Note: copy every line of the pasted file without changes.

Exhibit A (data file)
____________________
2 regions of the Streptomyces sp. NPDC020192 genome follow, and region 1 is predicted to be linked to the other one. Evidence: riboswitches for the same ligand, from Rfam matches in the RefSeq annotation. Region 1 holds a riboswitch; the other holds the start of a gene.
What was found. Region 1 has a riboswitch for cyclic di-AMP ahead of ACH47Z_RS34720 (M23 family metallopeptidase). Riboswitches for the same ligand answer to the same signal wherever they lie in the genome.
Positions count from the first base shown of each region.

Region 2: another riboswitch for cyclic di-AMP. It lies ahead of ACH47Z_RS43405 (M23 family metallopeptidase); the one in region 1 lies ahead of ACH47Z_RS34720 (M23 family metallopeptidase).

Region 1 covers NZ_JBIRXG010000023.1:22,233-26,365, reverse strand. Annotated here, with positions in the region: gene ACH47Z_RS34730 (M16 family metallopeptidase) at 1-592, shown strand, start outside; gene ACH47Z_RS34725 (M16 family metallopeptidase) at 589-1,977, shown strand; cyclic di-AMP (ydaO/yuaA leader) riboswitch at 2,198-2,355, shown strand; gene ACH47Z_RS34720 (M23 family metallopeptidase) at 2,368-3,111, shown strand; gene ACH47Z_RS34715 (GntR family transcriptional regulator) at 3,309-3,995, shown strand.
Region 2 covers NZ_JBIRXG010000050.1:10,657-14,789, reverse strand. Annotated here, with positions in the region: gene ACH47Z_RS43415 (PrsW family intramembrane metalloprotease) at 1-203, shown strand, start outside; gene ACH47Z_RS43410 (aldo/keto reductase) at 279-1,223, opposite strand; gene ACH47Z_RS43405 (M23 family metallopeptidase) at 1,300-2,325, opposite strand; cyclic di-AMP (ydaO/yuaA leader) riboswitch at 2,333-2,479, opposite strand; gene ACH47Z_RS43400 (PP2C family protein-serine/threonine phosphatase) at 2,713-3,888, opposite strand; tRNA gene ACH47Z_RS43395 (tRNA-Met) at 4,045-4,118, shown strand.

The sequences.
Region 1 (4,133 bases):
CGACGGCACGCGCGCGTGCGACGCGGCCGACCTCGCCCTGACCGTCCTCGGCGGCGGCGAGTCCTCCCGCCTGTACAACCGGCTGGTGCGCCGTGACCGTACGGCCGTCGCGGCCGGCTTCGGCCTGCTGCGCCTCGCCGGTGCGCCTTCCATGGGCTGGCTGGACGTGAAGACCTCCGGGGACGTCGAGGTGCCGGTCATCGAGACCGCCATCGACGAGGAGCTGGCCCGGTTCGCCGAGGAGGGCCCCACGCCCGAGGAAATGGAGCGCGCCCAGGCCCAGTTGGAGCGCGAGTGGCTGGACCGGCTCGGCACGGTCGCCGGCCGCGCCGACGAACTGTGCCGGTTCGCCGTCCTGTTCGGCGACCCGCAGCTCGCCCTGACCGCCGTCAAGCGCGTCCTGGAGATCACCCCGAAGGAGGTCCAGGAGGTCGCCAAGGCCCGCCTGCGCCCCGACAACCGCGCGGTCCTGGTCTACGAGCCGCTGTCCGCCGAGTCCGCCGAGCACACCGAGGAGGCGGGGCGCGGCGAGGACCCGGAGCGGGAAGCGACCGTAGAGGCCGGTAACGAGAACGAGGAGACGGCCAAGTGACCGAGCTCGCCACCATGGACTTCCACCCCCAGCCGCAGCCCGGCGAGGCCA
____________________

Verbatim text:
2 regions of the Streptomyces sp. NPDC020192 genome follow, and region 1 is predicted to be linked to the other one. Evidence: riboswitches for the same ligand, from Rfam matches in the RefSeq annotation. Region 1 holds a riboswitch; the other holds the start of a gene.
What was found. Region 1 has a riboswitch for cyclic di-AMP ahead of ACH47Z_RS34720 (M23 family metallopeptidase). Riboswitches for the same ligand answer to the same signal wherever they lie in the genome.
Positions count from the first base shown of each region.

Region 2: another riboswitch for cyclic di-AMP. It lies ahead of ACH47Z_RS43405 (M23 family metallopeptidase); the one in region 1 lies ahead of ACH47Z_RS34720 (M23 family metallopeptidase).

Region 1 covers NZ_JBIRXG010000023.1:22,233-26,365, reverse strand. Annotated here, with positions in the region: gene ACH47Z_RS34730 (M16 family metallopeptidase) at 1-592, shown strand, start outside; gene ACH47Z_RS34725 (M16 family metallopeptidase) at 589-1,977, shown strand; cyclic di-AMP (ydaO/yuaA leader) riboswitch at 2,198-2,355, shown strand; gene ACH47Z_RS34720 (M23 family metallopeptidase) at 2,368-3,111, shown strand; gene ACH47Z_RS34715 (GntR family transcriptional regulator) at 3,309-3,995, shown strand.
Region 2 covers NZ_JBIRXG010000050.1:10,657-14,789, reverse strand. Annotated here, with positions in the region: gene ACH47Z_RS43415 (PrsW family intramembrane metalloprotease) at 1-203, shown strand, start outside; gene ACH47Z_RS43410 (aldo/keto reductase) at 279-1,223, opposite strand; gene ACH47Z_RS43405 (M23 family metallopeptidase) at 1,300-2,325, opposite strand; cyclic di-AMP (ydaO/yuaA leader) riboswitch at 2,333-2,479, opposite strand; gene ACH47Z_RS43400 (PP2C family protein-serine/threonine phosphatase) at 2,713-3,888, opposite strand; tRNA gene ACH47Z_RS43395 (tRNA-Met) at 4,045-4,118, shown strand.

The sequences.
Region 1 (4,133 bases):
CGACGGCACGCGCGCGTGCGACGCGGCCGACCTCGCCCTGACCGTCCTCGGCGGCGGCGAGTCCTCCCGCCTGTACAACCGGCTGGTGCGCCGTGACCGTACGGCCGTCGCGGCCGGCTTCGGCCTGCTGCGCCTCGCCGGTGCGCCTTCCATGGGCTGGCTGGACGTGAAGACCTCCGGGGACGTCGAGGTGCCGGTCATCGAGACCGCCATCGACGAGGAGCTGGCCCGGTTCGCCGAGGAGGGCCCCACGCCCGAGGAAATGGAGCGCGCCCAGGCCCAGTTGGAGCGCGAGTGGCTGGACCGGCTCGGCACGGTCGCCGGCCGCGCCGACGAACTGTGCCGGTTCGCCGTCCTGTTCGGCGACCCGCAGCTCGCCCTGACCGCCGTCAAGCGCGTCCTGGAGATCACCCCGAAGGAGGTCCAGGAGGTCGCCAAGGCCCGCCTGCGCCCCGACAACCGCGCGGTCCTGGTCTACGAGCCGCTGTCCGCCGAGTCCGCCGAGCACACCGAGGAGGCGGGGCGCGGCGAGGACCCGGAGCGGGAAGCGACCGTAGAGGCCGGTAACGAGAACGAGGAGACGGCCAAGTGACCGAGCTCGCCACCATGGACTTCCACCCCCAGCCGCAGCCCGGCGAGGCCA